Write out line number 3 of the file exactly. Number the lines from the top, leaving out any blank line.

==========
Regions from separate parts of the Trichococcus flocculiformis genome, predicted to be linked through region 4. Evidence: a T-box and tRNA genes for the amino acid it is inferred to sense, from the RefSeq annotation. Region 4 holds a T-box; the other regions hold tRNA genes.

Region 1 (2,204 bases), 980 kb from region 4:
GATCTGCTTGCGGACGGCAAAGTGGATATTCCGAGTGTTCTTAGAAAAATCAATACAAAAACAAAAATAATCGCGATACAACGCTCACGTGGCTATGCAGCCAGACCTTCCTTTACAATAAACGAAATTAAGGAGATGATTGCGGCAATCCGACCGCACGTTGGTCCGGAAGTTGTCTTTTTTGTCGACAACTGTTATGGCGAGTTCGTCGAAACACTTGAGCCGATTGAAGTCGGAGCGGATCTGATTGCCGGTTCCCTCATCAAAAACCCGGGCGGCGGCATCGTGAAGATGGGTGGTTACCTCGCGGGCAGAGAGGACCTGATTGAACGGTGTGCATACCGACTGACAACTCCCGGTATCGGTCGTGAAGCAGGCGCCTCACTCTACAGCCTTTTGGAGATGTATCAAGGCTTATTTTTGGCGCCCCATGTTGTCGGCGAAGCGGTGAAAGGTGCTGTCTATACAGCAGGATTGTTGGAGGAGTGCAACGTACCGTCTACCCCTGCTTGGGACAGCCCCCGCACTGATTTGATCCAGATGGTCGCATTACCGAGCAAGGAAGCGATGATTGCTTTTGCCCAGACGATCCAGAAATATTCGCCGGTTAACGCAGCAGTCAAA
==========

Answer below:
GATCTGCTTGCGGACGGCAAAGTGGATATTCCGAGTGTTCTTAGAAAAATCAATACAAAAACAAAAATAATCGCGATACAACGCTCACGTGGCTATGCAGCCAGACCTTCCTTTACAATAAACGAAATTAAGGAGATGATTGCGGCAATCCGACCGCACGTTGGTCCGGAAGTTGTCTTTTTTGTCGACAACTGTTATGGCGAGTTCGTCGAAACACTTGAGCCGATTGAAGTCGGAGCGGATCTGATTGCCGGTTCCCTCATCAAAAACCCGGGCGGCGGCATCGTGAAGATGGGTGGTTACCTCGCGGGCAGAGAGGACCTGATTGAACGGTGTGCATACCGACTGACAACTCCCGGTATCGGTCGTGAAGCAGGCGCCTCACTCTACAGCCTTTTGGAGATGTATCAAGGCTTATTTTTGGCGCCCCATGTTGTCGGCGAAGCGGTGAAAGGTGCTGTCTATACAGCAGGATTGTTGGAGGAGTGCAACGTACCGTCTACCCCTGCTTGGGACAGCCCCCGCACTGATTTGATCCAGATGGTCGCATTACCGAGCAAGGAAGCGATGATTGCTTTTGCCCAGACGATCCAGAAATATTCGCCGGTTAACGCAGCAGTCAAA